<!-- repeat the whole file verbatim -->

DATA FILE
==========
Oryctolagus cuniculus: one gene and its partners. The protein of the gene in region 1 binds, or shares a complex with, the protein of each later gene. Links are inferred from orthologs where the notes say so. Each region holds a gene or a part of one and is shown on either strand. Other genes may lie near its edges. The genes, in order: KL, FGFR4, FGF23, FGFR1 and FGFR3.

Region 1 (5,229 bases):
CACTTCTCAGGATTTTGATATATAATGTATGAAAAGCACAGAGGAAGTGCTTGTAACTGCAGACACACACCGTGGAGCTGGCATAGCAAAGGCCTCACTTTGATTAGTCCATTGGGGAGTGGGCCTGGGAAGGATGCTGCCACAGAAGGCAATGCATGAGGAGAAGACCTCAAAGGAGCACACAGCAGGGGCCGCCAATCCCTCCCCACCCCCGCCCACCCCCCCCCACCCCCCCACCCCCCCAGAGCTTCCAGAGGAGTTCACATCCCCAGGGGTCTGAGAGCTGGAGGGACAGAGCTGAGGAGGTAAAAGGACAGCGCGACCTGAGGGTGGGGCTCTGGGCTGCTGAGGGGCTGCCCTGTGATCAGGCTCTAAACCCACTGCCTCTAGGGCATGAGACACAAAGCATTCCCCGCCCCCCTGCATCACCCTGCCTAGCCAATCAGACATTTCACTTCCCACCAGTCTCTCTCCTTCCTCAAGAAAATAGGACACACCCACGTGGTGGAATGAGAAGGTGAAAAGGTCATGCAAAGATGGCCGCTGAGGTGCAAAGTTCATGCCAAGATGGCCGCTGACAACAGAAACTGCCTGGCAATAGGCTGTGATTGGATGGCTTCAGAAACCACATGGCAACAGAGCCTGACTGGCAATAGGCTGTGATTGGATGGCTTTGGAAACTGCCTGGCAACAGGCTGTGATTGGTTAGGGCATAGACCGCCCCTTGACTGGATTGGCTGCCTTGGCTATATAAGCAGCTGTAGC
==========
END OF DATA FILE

Oryctolagus cuniculus: one gene and its partners. The protein of the gene in region 1 binds, or shares a complex with, the protein of each later gene. Links are inferred from orthologs where the notes say so. Each region holds a gene or a part of one and is shown on either strand. Other genes may lie near its edges. The genes, in order: KL, FGFR4, FGF23, FGFR1 and FGFR3.

Region 1 (5,229 bases):
CACTTCTCAGGATTTTGATATATAATGTATGAAAAGCACAGAGGAAGTGCTTGTAACTGCAGACACACACCGTGGAGCTGGCATAGCAAAGGCCTCACTTTGATTAGTCCATTGGGGAGTGGGCCTGGGAAGGATGCTGCCACAGAAGGCAATGCATGAGGAGAAGACCTCAAAGGAGCACACAGCAGGGGCCGCCAATCCCTCCCCACCCCCGCCCACCCCCCCCCACCCCCCCACCCCCCCAGAGCTTCCAGAGGAGTTCACATCCCCAGGGGTCTGAGAGCTGGAGGGACAGAGCTGAGGAGGTAAAAGGACAGCGCGACCTGAGGGTGGGGCTCTGGGCTGCTGAGGGGCTGCCCTGTGATCAGGCTCTAAACCCACTGCCTCTAGGGCATGAGACACAAAGCATTCCCCGCCCCCCTGCATCACCCTGCCTAGCCAATCAGACATTTCACTTCCCACCAGTCTCTCTCCTTCCTCAAGAAAATAGGACACACCCACGTGGTGGAATGAGAAGGTGAAAAGGTCATGCAAAGATGGCCGCTGAGGTGCAAAGTTCATGCCAAGATGGCCGCTGACAACAGAAACTGCCTGGCAATAGGCTGTGATTGGATGGCTTCAGAAACCACATGGCAACAGAGCCTGACTGGCAATAGGCTGTGATTGGATGGCTTTGGAAACTGCCTGGCAACAGGCTGTGATTGGTTAGGGCATAGACCGCCCCTTGACTGGATTGGCTGCCTTGGCTATATAAGCAGCTGTAGC